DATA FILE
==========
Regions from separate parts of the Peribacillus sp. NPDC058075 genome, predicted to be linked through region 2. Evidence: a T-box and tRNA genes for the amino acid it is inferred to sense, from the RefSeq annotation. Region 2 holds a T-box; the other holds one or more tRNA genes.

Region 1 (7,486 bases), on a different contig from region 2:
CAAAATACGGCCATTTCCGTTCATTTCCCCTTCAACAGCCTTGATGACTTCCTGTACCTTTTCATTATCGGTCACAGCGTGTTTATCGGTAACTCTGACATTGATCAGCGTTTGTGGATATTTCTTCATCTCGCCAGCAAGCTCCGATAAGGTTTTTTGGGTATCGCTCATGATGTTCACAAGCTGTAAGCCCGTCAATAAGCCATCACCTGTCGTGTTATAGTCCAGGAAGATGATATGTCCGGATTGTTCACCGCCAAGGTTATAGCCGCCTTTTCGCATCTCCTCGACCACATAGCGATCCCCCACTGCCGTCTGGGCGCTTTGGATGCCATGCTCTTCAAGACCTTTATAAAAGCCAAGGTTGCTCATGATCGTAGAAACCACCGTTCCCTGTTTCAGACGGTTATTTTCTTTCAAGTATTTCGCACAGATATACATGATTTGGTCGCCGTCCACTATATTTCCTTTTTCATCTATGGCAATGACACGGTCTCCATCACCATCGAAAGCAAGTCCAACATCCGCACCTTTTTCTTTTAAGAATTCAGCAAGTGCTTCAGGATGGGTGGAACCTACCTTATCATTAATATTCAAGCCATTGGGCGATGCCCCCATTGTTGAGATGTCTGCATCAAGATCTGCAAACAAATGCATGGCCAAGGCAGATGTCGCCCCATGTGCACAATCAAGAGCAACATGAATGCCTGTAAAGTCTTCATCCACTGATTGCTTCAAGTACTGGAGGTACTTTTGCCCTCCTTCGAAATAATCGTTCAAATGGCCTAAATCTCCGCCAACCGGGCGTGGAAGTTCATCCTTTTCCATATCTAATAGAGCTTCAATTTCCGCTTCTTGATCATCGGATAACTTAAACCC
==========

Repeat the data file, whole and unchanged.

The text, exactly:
Regions from separate parts of the Peribacillus sp. NPDC058075 genome, predicted to be linked through region 2. Evidence: a T-box and tRNA genes for the amino acid it is inferred to sense, from the RefSeq annotation. Region 2 holds a T-box; the other holds one or more tRNA genes.

Region 1 (7,486 bases), on a different contig from region 2:
CAAAATACGGCCATTTCCGTTCATTTCCCCTTCAACAGCCTTGATGACTTCCTGTACCTTTTCATTATCGGTCACAGCGTGTTTATCGGTAACTCTGACATTGATCAGCGTTTGTGGATATTTCTTCATCTCGCCAGCAAGCTCCGATAAGGTTTTTTGGGTATCGCTCATGATGTTCACAAGCTGTAAGCCCGTCAATAAGCCATCACCTGTCGTGTTATAGTCCAGGAAGATGATATGTCCGGATTGTTCACCGCCAAGGTTATAGCCGCCTTTTCGCATCTCCTCGACCACATAGCGATCCCCCACTGCCGTCTGGGCGCTTTGGATGCCATGCTCTTCAAGACCTTTATAAAAGCCAAGGTTGCTCATGATCGTAGAAACCACCGTTCCCTGTTTCAGACGGTTATTTTCTTTCAAGTATTTCGCACAGATATACATGATTTGGTCGCCGTCCACTATATTTCCTTTTTCATCTATGGCAATGACACGGTCTCCATCACCATCGAAAGCAAGTCCAACATCCGCACCTTTTTCTTTTAAGAATTCAGCAAGTGCTTCAGGATGGGTGGAACCTACCTTATCATTAATATTCAAGCCATTGGGCGATGCCCCCATTGTTGAGATGTCTGCATCAAGATCTGCAAACAAATGCATGGCCAAGGCAGATGTCGCCCCATGTGCACAATCAAGAGCAACATGAATGCCTGTAAAGTCTTCATCCACTGATTGCTTCAAGTACTGGAGGTACTTTTGCCCTCCTTCGAAATAATCGTTCAAATGGCCTAAATCTCCGCCAACCGGGCGTGGAAGTTCATCCTTTTCCATATCTAATAGAGCTTCAATTTCCGCTTCTTGATCATCGGATAACTTAAACCC